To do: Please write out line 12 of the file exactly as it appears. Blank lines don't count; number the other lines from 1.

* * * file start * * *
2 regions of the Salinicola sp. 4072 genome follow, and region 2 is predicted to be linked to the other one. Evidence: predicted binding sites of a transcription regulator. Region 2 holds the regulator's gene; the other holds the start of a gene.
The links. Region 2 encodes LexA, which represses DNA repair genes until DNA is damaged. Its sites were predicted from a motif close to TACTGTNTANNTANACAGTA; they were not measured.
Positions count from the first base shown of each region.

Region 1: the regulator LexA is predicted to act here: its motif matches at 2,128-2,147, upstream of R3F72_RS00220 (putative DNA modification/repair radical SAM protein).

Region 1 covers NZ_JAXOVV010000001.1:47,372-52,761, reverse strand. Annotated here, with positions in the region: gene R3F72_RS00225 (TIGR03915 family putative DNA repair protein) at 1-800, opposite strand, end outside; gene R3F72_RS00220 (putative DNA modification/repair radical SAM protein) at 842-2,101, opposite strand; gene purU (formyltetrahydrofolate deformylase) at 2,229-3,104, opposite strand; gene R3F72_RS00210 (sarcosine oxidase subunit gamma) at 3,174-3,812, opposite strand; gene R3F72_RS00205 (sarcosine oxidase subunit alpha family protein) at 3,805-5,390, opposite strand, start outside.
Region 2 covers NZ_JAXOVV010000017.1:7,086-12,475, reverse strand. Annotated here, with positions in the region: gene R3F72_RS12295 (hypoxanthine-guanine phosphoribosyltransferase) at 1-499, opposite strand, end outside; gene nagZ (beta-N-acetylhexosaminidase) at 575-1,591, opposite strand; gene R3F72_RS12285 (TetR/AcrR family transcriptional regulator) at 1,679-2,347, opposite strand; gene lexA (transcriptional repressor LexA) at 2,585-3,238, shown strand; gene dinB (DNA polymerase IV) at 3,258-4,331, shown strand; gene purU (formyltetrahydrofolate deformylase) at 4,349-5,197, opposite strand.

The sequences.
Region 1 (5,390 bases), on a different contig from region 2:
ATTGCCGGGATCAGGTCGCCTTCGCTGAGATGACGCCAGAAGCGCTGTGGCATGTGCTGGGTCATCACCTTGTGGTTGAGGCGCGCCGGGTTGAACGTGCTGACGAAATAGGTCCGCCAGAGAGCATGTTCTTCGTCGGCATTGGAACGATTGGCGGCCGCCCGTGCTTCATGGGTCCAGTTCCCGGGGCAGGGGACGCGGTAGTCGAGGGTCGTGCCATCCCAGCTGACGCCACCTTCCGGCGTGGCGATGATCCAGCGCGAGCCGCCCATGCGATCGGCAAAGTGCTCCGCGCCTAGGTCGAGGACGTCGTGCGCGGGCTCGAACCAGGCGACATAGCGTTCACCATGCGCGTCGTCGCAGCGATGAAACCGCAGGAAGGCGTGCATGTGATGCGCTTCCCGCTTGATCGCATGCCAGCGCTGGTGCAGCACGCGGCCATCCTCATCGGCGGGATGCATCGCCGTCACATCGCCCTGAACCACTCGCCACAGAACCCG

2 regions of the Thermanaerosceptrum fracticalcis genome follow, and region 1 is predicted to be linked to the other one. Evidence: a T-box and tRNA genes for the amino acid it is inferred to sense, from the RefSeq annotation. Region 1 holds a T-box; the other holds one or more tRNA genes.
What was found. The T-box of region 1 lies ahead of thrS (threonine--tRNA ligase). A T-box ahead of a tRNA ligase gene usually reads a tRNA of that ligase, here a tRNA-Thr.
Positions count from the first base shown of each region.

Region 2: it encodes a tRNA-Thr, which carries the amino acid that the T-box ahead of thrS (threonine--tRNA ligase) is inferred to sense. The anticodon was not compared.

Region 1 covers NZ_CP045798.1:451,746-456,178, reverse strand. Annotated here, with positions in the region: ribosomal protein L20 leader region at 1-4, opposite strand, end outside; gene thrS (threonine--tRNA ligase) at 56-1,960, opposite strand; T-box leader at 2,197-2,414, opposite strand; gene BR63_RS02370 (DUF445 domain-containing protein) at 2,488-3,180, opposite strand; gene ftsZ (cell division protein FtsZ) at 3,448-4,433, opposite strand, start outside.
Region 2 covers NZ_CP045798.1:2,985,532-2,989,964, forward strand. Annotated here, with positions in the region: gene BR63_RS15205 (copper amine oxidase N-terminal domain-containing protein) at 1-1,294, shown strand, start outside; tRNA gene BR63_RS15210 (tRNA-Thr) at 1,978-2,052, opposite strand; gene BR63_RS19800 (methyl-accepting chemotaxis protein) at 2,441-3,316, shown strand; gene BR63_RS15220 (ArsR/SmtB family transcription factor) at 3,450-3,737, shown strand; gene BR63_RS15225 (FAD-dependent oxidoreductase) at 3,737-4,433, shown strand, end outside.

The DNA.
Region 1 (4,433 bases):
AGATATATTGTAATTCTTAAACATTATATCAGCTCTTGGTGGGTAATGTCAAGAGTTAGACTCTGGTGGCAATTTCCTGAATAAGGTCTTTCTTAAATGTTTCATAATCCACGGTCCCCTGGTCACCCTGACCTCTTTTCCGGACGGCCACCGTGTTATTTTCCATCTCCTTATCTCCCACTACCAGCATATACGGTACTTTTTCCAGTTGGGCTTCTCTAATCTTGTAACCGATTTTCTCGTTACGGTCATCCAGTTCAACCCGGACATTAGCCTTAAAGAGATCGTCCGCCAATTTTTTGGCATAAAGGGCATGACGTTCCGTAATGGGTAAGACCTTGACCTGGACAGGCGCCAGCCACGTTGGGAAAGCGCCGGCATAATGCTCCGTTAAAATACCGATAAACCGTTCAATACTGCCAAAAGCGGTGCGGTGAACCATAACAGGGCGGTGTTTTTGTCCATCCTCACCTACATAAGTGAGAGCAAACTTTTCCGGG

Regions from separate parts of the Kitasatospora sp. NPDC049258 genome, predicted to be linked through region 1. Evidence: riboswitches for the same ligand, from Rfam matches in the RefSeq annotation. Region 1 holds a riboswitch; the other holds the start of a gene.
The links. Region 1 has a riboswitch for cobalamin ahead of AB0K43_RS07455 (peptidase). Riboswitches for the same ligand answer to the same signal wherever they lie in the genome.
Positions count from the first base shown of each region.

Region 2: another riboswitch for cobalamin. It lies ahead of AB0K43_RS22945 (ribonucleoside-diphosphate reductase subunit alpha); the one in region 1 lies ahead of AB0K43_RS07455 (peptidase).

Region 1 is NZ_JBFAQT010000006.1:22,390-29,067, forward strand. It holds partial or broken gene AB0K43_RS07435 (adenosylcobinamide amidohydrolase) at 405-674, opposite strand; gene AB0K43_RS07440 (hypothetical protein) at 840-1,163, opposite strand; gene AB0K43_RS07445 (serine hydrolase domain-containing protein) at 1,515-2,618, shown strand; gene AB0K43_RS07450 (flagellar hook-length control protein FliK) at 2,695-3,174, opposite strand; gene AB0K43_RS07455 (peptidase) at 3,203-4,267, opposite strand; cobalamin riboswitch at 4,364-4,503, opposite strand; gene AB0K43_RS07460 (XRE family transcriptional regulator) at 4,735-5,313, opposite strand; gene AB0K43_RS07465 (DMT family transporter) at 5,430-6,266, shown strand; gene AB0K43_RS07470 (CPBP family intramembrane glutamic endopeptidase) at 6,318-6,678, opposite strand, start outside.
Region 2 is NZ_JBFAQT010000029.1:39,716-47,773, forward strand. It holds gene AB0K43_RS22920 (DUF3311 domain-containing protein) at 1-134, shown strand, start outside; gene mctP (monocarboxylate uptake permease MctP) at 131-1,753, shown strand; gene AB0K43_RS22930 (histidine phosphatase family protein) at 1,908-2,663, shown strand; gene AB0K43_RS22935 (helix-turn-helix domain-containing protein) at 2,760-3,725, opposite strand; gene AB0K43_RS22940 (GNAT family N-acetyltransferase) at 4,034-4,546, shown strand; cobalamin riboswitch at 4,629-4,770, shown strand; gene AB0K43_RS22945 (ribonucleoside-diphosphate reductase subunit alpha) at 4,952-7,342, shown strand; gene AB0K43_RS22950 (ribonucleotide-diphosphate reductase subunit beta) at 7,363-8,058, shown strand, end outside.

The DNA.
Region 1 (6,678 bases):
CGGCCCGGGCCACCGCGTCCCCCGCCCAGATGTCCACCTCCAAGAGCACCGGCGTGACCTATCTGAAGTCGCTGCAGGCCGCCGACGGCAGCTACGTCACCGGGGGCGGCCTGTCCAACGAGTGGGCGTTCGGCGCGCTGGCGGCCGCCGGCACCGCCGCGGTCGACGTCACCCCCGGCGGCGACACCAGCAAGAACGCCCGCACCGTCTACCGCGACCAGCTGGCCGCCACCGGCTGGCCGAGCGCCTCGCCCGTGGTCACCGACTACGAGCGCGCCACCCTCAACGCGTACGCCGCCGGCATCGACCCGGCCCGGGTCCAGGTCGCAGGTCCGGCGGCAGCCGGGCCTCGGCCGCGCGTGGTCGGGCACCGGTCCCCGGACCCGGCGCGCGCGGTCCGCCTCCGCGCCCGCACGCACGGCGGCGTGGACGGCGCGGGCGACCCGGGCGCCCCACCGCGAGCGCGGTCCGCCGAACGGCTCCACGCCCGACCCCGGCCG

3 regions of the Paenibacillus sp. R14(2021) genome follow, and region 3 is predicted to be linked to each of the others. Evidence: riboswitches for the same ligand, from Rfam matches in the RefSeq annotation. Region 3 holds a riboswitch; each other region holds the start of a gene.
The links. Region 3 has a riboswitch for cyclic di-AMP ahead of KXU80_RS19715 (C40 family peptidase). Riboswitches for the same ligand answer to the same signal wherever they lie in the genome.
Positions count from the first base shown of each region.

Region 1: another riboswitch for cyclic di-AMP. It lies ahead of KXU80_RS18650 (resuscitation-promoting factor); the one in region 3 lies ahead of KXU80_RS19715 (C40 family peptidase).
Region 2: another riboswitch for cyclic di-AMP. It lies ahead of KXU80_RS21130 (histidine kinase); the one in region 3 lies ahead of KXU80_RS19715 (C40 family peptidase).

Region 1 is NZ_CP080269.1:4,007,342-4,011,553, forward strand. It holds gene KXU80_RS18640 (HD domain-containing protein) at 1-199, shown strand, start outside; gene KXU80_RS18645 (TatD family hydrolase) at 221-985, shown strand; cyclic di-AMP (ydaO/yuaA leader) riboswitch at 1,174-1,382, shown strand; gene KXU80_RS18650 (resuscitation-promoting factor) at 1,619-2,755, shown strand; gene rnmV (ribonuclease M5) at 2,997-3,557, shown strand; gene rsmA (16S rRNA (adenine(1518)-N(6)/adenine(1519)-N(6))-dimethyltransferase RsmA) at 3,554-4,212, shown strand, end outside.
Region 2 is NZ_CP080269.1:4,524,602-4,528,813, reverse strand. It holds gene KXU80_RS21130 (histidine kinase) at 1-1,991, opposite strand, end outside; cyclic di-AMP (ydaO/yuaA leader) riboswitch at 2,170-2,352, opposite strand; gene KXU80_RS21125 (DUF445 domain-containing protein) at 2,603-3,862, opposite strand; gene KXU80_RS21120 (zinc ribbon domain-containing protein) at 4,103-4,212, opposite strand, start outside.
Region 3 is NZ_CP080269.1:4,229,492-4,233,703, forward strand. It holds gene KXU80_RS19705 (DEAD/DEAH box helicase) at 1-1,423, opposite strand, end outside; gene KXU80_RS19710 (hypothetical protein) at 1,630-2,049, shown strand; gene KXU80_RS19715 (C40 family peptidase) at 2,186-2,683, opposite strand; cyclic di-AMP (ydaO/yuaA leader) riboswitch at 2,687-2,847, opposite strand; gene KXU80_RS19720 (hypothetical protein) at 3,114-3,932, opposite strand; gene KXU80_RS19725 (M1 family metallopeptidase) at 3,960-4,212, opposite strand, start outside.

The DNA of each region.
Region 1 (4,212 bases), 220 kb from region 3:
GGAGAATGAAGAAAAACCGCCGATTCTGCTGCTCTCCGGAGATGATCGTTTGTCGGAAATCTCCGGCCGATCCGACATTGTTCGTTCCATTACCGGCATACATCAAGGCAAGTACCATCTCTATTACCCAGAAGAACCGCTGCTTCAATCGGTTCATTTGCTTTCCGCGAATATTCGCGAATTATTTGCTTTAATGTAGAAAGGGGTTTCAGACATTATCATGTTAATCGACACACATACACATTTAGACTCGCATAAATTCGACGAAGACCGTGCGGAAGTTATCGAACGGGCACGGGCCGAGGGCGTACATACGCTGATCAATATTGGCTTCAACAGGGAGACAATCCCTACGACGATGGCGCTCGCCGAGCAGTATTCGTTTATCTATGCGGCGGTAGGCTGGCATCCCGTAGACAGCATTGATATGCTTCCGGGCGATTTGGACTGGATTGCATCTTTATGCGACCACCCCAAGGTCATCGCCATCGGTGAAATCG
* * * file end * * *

Positions count from the first base shown of each region.